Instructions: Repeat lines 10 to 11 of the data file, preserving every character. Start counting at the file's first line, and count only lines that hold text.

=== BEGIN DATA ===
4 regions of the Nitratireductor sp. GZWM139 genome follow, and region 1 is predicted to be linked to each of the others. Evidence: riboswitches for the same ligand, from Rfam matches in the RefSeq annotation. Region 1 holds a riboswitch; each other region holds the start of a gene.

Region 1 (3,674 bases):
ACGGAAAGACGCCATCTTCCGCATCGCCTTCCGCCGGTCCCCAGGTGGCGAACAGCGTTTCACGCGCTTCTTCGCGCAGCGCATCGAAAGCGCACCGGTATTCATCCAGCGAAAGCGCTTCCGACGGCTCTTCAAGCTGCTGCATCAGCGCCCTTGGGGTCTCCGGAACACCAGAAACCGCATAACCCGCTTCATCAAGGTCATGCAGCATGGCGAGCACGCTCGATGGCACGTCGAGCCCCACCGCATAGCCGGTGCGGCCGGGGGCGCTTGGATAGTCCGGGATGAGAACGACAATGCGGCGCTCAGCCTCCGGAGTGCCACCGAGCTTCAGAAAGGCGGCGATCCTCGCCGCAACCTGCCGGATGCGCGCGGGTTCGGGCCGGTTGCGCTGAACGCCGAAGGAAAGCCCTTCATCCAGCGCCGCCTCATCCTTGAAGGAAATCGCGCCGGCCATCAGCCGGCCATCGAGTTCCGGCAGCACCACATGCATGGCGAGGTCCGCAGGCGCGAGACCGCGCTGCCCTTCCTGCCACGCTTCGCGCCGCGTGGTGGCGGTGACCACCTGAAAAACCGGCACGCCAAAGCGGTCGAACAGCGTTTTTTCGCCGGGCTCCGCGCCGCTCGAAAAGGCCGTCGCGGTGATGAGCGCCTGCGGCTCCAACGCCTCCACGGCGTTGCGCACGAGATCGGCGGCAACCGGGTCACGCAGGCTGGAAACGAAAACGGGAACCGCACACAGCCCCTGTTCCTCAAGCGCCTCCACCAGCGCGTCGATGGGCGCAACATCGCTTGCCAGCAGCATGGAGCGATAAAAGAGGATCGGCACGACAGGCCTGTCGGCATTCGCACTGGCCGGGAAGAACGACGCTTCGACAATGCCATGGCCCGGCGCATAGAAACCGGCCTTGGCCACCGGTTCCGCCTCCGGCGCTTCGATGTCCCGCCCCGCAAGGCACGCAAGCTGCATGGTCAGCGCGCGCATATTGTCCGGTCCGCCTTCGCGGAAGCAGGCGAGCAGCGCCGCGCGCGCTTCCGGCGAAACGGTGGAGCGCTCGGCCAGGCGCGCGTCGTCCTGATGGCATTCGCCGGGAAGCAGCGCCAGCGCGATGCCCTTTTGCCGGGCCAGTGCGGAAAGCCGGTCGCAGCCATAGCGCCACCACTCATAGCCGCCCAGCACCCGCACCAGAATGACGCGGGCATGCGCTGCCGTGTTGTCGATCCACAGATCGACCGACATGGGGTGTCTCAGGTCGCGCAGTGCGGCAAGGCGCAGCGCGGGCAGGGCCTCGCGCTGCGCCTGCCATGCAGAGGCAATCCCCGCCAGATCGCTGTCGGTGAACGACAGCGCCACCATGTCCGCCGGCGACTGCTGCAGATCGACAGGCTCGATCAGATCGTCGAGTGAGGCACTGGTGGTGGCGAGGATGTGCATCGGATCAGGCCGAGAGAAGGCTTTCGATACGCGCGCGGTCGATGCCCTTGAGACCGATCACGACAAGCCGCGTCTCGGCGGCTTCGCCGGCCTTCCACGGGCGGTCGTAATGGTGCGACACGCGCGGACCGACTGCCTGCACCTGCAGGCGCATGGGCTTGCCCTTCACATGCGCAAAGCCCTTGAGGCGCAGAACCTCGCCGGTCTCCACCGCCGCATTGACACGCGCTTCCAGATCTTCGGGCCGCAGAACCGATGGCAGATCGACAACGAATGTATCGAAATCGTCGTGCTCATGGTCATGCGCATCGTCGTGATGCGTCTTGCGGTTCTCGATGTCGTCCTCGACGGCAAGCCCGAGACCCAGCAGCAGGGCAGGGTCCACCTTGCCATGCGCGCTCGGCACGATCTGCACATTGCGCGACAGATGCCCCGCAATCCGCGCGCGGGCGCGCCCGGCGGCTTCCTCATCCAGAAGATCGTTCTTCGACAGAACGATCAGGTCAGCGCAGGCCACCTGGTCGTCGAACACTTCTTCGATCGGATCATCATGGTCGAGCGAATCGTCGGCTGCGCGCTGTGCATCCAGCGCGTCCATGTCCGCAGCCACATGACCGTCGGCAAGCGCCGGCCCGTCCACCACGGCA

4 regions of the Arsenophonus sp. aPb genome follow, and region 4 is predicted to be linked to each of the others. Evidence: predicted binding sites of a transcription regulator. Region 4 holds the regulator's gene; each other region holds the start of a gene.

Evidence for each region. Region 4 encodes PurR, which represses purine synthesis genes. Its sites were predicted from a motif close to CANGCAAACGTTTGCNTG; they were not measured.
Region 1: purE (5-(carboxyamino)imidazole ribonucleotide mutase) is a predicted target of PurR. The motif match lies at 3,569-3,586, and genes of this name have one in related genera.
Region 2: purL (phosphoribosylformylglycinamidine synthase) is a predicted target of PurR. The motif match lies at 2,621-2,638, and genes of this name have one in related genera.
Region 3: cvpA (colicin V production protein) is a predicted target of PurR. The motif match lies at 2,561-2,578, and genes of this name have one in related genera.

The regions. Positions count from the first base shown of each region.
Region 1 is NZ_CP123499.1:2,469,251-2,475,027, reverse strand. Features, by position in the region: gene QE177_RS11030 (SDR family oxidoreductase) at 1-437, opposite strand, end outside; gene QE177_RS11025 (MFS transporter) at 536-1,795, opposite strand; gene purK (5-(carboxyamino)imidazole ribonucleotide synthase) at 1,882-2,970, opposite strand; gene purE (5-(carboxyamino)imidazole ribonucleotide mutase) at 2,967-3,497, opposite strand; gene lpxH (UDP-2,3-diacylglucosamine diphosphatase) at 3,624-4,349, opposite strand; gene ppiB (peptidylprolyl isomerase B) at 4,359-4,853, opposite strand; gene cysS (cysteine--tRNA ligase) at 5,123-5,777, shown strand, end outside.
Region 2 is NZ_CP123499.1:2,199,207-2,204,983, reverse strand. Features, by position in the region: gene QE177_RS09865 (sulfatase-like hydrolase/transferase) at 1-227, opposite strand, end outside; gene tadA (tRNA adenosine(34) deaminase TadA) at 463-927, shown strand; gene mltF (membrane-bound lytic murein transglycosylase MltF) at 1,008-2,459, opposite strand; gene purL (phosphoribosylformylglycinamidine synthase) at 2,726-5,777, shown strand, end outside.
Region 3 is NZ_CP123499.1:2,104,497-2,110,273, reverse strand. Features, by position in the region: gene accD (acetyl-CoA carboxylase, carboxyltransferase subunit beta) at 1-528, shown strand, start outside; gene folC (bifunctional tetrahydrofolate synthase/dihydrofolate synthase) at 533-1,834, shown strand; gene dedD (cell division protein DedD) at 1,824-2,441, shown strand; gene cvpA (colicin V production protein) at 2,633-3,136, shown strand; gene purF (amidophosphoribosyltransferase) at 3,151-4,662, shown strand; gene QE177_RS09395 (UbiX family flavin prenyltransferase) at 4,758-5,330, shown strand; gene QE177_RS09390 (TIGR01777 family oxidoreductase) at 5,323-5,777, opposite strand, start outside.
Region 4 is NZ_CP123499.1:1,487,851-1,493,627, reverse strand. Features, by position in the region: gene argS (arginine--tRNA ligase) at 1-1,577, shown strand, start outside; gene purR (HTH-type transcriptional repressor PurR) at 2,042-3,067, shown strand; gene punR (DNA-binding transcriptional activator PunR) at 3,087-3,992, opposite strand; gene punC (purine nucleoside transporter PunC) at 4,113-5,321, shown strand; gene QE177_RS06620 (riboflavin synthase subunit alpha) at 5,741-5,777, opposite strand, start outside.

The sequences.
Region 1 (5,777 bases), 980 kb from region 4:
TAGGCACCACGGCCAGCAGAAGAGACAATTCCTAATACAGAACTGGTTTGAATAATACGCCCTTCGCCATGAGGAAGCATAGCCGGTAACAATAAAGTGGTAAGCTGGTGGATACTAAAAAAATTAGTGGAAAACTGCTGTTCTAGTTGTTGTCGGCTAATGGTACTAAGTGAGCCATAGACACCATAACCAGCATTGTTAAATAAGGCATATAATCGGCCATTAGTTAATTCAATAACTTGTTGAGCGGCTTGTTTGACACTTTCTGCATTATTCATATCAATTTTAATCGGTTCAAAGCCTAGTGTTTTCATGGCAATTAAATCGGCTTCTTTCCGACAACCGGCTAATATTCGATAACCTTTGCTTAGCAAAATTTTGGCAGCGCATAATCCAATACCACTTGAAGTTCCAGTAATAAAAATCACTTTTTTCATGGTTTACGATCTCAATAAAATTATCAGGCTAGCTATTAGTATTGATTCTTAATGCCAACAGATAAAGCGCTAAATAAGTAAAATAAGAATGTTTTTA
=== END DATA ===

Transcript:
Region 1 is NZ_CP123499.1:2,469,251-2,475,027, reverse strand. Features, by position in the region: gene QE177_RS11030 (SDR family oxidoreductase) at 1-437, opposite strand, end outside; gene QE177_RS11025 (MFS transporter) at 536-1,795, opposite strand; gene purK (5-(carboxyamino)imidazole ribonucleotide synthase) at 1,882-2,970, opposite strand; gene purE (5-(carboxyamino)imidazole ribonucleotide mutase) at 2,967-3,497, opposite strand; gene lpxH (UDP-2,3-diacylglucosamine diphosphatase) at 3,624-4,349, opposite strand; gene ppiB (peptidylprolyl isomerase B) at 4,359-4,853, opposite strand; gene cysS (cysteine--tRNA ligase) at 5,123-5,777, shown strand, end outside.
Region 2 is NZ_CP123499.1:2,199,207-2,204,983, reverse strand. Features, by position in the region: gene QE177_RS09865 (sulfatase-like hydrolase/transferase) at 1-227, opposite strand, end outside; gene tadA (tRNA adenosine(34) deaminase TadA) at 463-927, shown strand; gene mltF (membrane-bound lytic murein transglycosylase MltF) at 1,008-2,459, opposite strand; gene purL (phosphoribosylformylglycinamidine synthase) at 2,726-5,777, shown strand, end outside.